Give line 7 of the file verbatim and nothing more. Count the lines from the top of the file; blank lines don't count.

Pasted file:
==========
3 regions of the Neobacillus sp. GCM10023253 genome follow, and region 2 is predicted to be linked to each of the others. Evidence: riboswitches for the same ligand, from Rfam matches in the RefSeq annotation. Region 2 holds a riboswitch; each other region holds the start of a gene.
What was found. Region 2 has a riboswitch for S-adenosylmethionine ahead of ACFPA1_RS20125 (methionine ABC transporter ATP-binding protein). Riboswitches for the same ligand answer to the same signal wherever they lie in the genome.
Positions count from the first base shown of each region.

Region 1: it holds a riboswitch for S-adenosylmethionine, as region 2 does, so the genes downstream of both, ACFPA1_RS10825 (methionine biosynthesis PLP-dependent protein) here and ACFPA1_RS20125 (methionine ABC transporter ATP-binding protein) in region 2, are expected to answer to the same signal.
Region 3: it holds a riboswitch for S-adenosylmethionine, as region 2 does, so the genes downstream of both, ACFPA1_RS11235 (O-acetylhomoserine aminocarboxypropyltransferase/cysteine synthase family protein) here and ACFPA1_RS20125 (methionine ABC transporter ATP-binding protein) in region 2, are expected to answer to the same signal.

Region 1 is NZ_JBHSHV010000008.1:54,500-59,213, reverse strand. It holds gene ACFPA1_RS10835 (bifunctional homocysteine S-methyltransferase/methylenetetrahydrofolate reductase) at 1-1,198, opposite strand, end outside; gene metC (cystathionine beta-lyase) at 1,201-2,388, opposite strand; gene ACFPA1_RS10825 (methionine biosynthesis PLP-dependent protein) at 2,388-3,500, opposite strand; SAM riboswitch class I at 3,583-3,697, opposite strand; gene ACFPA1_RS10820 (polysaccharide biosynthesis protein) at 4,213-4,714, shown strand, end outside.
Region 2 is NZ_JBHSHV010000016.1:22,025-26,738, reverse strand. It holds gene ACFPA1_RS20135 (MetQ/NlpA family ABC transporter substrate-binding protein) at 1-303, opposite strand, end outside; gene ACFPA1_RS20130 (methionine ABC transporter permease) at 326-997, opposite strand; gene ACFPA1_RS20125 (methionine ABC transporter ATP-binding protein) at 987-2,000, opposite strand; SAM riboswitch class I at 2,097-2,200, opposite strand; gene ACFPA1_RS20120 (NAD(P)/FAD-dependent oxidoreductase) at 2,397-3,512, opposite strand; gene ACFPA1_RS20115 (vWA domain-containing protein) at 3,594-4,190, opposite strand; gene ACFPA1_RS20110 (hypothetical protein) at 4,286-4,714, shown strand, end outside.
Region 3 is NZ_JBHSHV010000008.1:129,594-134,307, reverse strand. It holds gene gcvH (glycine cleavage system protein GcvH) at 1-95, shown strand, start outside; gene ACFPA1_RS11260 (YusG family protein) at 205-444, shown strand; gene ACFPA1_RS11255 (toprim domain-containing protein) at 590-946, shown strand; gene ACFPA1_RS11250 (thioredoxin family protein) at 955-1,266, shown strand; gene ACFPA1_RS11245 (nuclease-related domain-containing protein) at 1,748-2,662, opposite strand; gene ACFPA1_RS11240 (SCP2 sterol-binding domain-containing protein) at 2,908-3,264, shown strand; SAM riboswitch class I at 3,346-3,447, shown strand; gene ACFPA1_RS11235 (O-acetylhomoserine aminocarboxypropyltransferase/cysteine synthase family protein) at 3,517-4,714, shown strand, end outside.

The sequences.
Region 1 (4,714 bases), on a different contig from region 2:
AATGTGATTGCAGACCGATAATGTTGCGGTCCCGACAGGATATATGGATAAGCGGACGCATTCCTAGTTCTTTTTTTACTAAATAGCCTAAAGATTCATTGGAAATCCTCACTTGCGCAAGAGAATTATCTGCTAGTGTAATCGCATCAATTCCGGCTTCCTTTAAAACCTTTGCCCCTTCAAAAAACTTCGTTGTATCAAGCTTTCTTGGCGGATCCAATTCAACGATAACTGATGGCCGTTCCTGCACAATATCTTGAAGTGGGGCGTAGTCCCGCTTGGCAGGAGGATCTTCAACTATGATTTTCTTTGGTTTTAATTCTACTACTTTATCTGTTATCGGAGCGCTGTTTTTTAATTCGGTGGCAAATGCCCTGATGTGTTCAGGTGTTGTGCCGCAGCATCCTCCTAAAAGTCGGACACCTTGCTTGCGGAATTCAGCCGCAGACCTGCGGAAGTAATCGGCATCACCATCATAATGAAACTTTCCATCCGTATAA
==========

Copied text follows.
Region 2 is NZ_JBHSHV010000016.1:22,025-26,738, reverse strand. It holds gene ACFPA1_RS20135 (MetQ/NlpA family ABC transporter substrate-binding protein) at 1-303, opposite strand, end outside; gene ACFPA1_RS20130 (methionine ABC transporter permease) at 326-997, opposite strand; gene ACFPA1_RS20125 (methionine ABC transporter ATP-binding protein) at 987-2,000, opposite strand; SAM riboswitch class I at 2,097-2,200, opposite strand; gene ACFPA1_RS20120 (NAD(P)/FAD-dependent oxidoreductase) at 2,397-3,512, opposite strand; gene ACFPA1_RS20115 (vWA domain-containing protein) at 3,594-4,190, opposite strand; gene ACFPA1_RS20110 (hypothetical protein) at 4,286-4,714, shown strand, end outside.